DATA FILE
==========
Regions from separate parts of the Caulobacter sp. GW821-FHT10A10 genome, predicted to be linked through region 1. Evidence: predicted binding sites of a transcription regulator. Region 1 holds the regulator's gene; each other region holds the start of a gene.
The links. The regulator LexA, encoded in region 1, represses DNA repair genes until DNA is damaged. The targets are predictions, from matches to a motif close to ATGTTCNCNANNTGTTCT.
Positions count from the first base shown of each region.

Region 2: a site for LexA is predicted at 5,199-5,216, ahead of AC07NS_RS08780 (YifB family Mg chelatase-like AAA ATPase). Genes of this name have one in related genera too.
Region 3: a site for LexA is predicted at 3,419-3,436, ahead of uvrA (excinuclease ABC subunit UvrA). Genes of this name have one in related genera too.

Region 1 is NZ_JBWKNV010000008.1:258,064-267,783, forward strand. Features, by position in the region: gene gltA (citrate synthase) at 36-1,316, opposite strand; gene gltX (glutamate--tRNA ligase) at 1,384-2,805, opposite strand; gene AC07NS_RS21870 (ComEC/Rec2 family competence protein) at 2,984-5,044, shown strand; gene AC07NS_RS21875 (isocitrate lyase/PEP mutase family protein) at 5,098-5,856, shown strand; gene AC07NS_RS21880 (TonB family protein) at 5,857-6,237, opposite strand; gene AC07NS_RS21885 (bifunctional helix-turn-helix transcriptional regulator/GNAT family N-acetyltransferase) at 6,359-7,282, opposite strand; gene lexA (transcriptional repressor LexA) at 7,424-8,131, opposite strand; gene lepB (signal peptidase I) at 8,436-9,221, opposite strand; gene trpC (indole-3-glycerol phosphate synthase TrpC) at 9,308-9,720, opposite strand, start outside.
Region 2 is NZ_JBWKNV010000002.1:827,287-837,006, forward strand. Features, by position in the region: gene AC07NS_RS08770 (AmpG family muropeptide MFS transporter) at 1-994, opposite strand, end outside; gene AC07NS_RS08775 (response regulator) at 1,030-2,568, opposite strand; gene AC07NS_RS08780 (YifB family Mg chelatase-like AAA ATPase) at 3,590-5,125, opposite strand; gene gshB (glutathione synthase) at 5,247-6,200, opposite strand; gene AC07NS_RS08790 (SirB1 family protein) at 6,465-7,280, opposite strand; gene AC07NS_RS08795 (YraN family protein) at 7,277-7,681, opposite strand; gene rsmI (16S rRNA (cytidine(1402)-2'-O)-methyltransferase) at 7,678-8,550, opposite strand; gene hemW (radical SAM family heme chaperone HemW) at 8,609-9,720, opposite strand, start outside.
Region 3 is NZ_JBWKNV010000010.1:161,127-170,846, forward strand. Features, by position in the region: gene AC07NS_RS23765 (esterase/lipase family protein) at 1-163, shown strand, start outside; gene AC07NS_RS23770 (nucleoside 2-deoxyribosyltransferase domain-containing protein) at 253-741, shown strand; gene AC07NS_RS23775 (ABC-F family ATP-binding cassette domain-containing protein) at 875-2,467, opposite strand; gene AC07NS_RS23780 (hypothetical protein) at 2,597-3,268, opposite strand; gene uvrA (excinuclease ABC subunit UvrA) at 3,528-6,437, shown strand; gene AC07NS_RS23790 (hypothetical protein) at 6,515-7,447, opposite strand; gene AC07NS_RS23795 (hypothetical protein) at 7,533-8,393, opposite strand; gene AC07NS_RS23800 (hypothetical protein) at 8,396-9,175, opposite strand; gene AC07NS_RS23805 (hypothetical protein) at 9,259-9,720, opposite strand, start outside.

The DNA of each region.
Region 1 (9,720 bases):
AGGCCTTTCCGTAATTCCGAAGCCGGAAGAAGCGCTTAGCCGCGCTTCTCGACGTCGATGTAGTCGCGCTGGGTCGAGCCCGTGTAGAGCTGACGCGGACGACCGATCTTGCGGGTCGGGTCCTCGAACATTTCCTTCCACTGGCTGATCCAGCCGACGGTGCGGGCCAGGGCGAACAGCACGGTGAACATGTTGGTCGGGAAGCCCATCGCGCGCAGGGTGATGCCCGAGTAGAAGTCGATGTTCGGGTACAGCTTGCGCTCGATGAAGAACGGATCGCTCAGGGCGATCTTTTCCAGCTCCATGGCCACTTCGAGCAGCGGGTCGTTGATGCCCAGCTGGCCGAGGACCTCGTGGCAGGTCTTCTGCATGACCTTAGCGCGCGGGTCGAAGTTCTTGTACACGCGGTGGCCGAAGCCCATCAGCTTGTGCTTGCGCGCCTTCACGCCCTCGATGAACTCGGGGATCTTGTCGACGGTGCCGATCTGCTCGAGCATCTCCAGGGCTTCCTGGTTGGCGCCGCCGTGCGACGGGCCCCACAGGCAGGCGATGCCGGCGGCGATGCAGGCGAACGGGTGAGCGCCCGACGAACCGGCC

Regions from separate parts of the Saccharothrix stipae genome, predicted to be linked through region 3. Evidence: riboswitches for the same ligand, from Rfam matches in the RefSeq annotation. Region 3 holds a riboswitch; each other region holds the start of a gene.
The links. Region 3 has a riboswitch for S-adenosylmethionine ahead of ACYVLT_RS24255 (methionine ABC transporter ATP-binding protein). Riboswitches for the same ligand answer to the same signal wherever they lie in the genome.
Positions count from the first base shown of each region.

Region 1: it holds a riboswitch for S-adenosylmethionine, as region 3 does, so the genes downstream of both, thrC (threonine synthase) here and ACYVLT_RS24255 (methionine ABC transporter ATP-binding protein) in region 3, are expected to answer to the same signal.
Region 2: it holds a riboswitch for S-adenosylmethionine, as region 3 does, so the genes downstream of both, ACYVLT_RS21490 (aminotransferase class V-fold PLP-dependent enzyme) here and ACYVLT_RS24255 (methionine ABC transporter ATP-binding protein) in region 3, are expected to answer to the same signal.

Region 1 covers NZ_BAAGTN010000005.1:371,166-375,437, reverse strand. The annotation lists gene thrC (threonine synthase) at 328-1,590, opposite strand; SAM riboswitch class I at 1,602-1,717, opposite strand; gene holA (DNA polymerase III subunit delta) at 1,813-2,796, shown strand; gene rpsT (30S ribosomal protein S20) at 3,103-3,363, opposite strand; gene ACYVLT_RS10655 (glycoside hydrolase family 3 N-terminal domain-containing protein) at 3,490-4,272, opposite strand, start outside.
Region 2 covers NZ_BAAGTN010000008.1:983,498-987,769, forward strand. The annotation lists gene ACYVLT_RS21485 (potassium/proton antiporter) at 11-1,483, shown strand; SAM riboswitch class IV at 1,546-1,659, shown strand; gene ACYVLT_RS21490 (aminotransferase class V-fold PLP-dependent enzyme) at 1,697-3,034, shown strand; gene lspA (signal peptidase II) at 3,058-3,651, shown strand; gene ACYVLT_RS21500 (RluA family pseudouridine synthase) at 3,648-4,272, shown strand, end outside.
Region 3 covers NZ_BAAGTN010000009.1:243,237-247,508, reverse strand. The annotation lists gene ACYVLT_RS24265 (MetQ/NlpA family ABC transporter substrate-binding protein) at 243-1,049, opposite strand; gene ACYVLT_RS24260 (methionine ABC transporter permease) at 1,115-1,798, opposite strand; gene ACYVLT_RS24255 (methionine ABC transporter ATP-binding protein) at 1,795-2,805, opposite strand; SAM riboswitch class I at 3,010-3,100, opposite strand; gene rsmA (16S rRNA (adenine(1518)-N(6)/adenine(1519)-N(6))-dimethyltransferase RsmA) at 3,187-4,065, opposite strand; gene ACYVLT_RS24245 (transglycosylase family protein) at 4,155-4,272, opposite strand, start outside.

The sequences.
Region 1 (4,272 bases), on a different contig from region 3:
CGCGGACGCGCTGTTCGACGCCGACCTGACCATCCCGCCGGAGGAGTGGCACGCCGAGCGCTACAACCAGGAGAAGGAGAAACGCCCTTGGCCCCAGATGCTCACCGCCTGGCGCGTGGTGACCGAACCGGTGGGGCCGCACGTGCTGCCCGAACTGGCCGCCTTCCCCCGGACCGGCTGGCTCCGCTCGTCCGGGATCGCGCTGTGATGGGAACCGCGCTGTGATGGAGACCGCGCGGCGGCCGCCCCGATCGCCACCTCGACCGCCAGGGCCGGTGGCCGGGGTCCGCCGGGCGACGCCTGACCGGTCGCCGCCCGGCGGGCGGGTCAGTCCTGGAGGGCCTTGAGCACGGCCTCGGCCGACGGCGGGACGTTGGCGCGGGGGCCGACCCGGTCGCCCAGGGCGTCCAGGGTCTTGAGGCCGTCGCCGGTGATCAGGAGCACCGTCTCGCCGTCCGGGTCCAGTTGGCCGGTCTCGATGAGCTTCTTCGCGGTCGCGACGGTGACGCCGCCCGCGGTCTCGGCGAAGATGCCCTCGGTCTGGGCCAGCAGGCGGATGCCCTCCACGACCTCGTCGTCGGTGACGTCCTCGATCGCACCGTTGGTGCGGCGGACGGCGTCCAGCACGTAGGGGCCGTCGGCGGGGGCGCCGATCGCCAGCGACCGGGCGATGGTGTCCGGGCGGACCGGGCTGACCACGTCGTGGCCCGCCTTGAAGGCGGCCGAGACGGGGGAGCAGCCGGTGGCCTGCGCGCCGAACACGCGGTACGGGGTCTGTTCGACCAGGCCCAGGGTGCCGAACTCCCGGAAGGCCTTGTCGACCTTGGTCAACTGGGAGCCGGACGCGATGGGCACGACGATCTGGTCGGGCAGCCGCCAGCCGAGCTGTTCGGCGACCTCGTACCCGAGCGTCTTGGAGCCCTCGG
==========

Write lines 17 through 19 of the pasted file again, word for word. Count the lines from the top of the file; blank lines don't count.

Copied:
Region 1 covers NZ_BAAGTN010000005.1:371,166-375,437, reverse strand. The annotation lists gene thrC (threonine synthase) at 328-1,590, opposite strand; SAM riboswitch class I at 1,602-1,717, opposite strand; gene holA (DNA polymerase III subunit delta) at 1,813-2,796, shown strand; gene rpsT (30S ribosomal protein S20) at 3,103-3,363, opposite strand; gene ACYVLT_RS10655 (glycoside hydrolase family 3 N-terminal domain-containing protein) at 3,490-4,272, opposite strand, start outside.
Region 2 covers NZ_BAAGTN010000008.1:983,498-987,769, forward strand. The annotation lists gene ACYVLT_RS21485 (potassium/proton antiporter) at 11-1,483, shown strand; SAM riboswitch class IV at 1,546-1,659, shown strand; gene ACYVLT_RS21490 (aminotransferase class V-fold PLP-dependent enzyme) at 1,697-3,034, shown strand; gene lspA (signal peptidase II) at 3,058-3,651, shown strand; gene ACYVLT_RS21500 (RluA family pseudouridine synthase) at 3,648-4,272, shown strand, end outside.
Region 3 covers NZ_BAAGTN010000009.1:243,237-247,508, reverse strand. The annotation lists gene ACYVLT_RS24265 (MetQ/NlpA family ABC transporter substrate-binding protein) at 243-1,049, opposite strand; gene ACYVLT_RS24260 (methionine ABC transporter permease) at 1,115-1,798, opposite strand; gene ACYVLT_RS24255 (methionine ABC transporter ATP-binding protein) at 1,795-2,805, opposite strand; SAM riboswitch class I at 3,010-3,100, opposite strand; gene rsmA (16S rRNA (adenine(1518)-N(6)/adenine(1519)-N(6))-dimethyltransferase RsmA) at 3,187-4,065, opposite strand; gene ACYVLT_RS24245 (transglycosylase family protein) at 4,155-4,272, opposite strand, start outside.